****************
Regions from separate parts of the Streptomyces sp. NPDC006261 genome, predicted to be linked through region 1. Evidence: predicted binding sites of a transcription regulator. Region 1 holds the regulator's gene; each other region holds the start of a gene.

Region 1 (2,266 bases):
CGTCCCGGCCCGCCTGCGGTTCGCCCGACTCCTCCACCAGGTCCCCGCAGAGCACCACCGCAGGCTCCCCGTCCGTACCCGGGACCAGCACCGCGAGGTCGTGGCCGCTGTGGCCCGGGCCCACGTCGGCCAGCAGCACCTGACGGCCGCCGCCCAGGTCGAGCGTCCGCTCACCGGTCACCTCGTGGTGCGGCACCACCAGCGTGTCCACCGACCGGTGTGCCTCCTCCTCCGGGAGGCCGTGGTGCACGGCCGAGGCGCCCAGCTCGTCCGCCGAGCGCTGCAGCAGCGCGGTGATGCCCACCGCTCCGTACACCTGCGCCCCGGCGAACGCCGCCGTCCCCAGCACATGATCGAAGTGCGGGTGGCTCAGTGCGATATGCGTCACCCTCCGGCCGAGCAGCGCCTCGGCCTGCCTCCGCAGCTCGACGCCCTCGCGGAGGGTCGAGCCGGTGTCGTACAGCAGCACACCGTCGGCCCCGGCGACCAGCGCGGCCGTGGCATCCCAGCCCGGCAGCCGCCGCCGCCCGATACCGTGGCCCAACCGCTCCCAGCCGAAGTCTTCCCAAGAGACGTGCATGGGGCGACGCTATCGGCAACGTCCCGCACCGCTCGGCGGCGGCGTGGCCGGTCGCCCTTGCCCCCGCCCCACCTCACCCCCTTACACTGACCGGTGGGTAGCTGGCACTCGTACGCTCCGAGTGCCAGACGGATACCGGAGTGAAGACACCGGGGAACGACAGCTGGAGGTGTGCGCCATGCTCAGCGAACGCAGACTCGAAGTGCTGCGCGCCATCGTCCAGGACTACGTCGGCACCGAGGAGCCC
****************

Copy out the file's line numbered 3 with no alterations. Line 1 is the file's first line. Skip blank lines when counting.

CGTCCCGGCCCGCCTGCGGTTCGCCCGACTCCTCCACCAGGTCCCCGCAGAGCACCACCGCAGGCTCCCCGTCCGTACCCGGGACCAGCACCGCGAGGTCGTGGCCGCTGTGGCCCGGGCCCACGTCGGCCAGCAGCACCTGACGGCCGCCGCCCAGGTCGAGCGTCCGCTCACCGGTCACCTCGTGGTGCGGCACCACCAGCGTGTCCACCGACCGGTGTGCCTCCTCCTCCGGGAGGCCGTGGTGCACGGCCGAGGCGCCCAGCTCGTCCGCCGAGCGCTGCAGCAGCGCGGTGATGCCCACCGCTCCGTACACCTGCGCCCCGGCGAACGCCGCCGTCCCCAGCACATGATCGAAGTGCGGGTGGCTCAGTGCGATATGCGTCACCCTCCGGCCGAGCAGCGCCTCGGCCTGCCTCCGCAGCTCGACGCCCTCGCGGAGGGTCGAGCCGGTGTCGTACAGCAGCACACCGTCGGCCCCGGCGACCAGCGCGGCCGTGGCATCCCAGCCCGGCAGCCGCCGCCGCCCGATACCGTGGCCCAACCGCTCCCAGCCGAAGTCTTCCCAAGAGACGTGCATGGGGCGACGCTATCGGCAACGTCCCGCACCGCTCGGCGGCGGCGTGGCCGGTCGCCCTTGCCCCCGCCCCACCTCACCCCCTTACACTGACCGGTGGGTAGCTGGCACTCGTACGCTCCGAGTGCCAGACGGATACCGGAGTGAAGACACCGGGGAACGACAGCTGGAGGTGTGCGCCATGCTCAGCGAACGCAGACTCGAAGTGCTGCGCGCCATCGTCCAGGACTACGTCGGCACCGAGGAGCCC